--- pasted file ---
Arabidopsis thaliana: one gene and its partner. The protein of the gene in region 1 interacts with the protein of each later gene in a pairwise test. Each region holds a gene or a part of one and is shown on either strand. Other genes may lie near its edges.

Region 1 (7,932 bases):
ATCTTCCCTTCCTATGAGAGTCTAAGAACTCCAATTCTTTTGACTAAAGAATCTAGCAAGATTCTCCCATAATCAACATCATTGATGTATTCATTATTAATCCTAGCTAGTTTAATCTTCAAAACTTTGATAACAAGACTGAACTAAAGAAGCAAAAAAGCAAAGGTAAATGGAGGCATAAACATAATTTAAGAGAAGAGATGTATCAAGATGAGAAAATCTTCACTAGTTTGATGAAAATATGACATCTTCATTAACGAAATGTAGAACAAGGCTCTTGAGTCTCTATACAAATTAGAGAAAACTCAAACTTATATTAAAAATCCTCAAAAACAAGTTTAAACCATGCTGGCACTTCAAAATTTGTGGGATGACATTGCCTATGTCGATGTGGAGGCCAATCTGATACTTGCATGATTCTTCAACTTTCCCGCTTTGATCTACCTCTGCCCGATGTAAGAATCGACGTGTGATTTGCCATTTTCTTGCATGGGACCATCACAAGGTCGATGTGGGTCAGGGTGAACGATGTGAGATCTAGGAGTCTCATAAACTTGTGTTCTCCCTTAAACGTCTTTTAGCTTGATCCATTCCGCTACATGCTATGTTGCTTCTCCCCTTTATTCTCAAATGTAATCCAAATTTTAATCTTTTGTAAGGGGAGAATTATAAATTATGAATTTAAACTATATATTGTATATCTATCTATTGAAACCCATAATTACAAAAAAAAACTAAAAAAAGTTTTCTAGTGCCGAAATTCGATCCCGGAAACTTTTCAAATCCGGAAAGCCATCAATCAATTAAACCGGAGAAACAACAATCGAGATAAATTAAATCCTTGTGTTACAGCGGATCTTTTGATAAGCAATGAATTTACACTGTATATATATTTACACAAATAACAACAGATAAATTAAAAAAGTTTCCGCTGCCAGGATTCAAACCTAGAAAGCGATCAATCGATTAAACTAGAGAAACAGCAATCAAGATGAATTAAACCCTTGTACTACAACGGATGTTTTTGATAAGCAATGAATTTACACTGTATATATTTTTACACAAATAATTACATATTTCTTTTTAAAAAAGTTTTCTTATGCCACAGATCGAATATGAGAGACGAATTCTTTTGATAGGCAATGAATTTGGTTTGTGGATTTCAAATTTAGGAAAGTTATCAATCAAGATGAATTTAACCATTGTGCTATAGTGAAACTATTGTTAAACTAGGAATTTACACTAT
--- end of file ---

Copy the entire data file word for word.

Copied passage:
Arabidopsis thaliana: one gene and its partner. The protein of the gene in region 1 interacts with the protein of each later gene in a pairwise test. Each region holds a gene or a part of one and is shown on either strand. Other genes may lie near its edges.

Region 1 (7,932 bases):
ATCTTCCCTTCCTATGAGAGTCTAAGAACTCCAATTCTTTTGACTAAAGAATCTAGCAAGATTCTCCCATAATCAACATCATTGATGTATTCATTATTAATCCTAGCTAGTTTAATCTTCAAAACTTTGATAACAAGACTGAACTAAAGAAGCAAAAAAGCAAAGGTAAATGGAGGCATAAACATAATTTAAGAGAAGAGATGTATCAAGATGAGAAAATCTTCACTAGTTTGATGAAAATATGACATCTTCATTAACGAAATGTAGAACAAGGCTCTTGAGTCTCTATACAAATTAGAGAAAACTCAAACTTATATTAAAAATCCTCAAAAACAAGTTTAAACCATGCTGGCACTTCAAAATTTGTGGGATGACATTGCCTATGTCGATGTGGAGGCCAATCTGATACTTGCATGATTCTTCAACTTTCCCGCTTTGATCTACCTCTGCCCGATGTAAGAATCGACGTGTGATTTGCCATTTTCTTGCATGGGACCATCACAAGGTCGATGTGGGTCAGGGTGAACGATGTGAGATCTAGGAGTCTCATAAACTTGTGTTCTCCCTTAAACGTCTTTTAGCTTGATCCATTCCGCTACATGCTATGTTGCTTCTCCCCTTTATTCTCAAATGTAATCCAAATTTTAATCTTTTGTAAGGGGAGAATTATAAATTATGAATTTAAACTATATATTGTATATCTATCTATTGAAACCCATAATTACAAAAAAAAACTAAAAAAAGTTTTCTAGTGCCGAAATTCGATCCCGGAAACTTTTCAAATCCGGAAAGCCATCAATCAATTAAACCGGAGAAACAACAATCGAGATAAATTAAATCCTTGTGTTACAGCGGATCTTTTGATAAGCAATGAATTTACACTGTATATATATTTACACAAATAACAACAGATAAATTAAAAAAGTTTCCGCTGCCAGGATTCAAACCTAGAAAGCGATCAATCGATTAAACTAGAGAAACAGCAATCAAGATGAATTAAACCCTTGTACTACAACGGATGTTTTTGATAAGCAATGAATTTACACTGTATATATTTTTACACAAATAATTACATATTTCTTTTTAAAAAAGTTTTCTTATGCCACAGATCGAATATGAGAGACGAATTCTTTTGATAGGCAATGAATTTGGTTTGTGGATTTCAAATTTAGGAAAGTTATCAATCAAGATGAATTTAACCATTGTGCTATAGTGAAACTATTGTTAAACTAGGAATTTACACTAT